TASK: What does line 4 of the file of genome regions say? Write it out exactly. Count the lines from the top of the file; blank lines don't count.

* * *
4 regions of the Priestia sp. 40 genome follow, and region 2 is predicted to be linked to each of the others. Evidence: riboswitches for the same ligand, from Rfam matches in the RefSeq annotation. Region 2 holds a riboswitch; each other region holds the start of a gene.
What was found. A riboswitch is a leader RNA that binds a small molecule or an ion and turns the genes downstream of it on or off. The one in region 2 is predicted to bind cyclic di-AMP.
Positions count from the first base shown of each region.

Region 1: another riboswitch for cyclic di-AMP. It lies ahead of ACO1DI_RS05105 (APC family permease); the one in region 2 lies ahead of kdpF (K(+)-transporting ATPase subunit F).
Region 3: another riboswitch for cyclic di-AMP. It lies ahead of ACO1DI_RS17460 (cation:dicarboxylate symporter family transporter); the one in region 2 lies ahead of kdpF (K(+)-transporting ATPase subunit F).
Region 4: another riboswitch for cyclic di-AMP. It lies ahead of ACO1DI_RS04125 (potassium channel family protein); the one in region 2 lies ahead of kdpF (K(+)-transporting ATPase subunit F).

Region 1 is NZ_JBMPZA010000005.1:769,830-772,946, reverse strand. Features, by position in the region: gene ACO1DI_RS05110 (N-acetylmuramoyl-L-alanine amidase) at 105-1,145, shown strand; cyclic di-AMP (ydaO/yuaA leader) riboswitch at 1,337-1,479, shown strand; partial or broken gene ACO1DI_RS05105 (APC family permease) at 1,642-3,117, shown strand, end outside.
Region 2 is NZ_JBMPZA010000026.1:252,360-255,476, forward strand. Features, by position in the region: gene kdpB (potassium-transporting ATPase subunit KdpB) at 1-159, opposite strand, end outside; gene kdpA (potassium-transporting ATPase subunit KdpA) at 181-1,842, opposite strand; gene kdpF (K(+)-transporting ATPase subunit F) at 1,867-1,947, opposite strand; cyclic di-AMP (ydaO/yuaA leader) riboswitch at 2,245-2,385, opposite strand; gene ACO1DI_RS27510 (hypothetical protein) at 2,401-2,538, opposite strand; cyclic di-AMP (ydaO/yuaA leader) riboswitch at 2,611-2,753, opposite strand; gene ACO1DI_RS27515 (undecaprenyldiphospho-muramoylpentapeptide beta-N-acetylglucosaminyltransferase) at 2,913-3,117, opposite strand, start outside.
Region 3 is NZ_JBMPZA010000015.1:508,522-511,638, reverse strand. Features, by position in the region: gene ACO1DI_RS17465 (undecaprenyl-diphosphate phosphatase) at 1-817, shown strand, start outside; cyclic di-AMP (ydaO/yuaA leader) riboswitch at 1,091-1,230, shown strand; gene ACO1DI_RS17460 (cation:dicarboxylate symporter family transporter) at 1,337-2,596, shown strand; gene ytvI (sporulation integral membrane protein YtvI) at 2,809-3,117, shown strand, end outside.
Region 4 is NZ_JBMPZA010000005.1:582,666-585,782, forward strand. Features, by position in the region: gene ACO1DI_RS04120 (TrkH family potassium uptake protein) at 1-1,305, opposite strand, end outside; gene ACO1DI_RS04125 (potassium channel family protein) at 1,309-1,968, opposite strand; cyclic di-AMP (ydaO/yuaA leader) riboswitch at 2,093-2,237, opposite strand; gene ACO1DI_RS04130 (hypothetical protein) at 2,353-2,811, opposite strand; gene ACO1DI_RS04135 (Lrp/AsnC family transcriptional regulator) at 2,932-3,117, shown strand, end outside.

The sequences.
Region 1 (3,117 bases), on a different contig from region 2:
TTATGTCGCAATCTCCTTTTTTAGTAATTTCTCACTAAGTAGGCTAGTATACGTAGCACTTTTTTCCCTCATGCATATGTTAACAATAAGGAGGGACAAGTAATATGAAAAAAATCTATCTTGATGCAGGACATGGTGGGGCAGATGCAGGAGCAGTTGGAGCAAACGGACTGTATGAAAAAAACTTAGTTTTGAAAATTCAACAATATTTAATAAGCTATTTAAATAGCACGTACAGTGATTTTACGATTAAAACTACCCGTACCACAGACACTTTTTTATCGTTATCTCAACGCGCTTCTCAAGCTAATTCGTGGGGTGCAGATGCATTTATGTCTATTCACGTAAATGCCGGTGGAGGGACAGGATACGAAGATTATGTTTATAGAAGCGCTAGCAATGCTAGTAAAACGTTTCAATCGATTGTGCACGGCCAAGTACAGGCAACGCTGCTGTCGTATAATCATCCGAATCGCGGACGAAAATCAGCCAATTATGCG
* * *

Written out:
Region 1: another riboswitch for cyclic di-AMP. It lies ahead of ACO1DI_RS05105 (APC family permease); the one in region 2 lies ahead of kdpF (K(+)-transporting ATPase subunit F).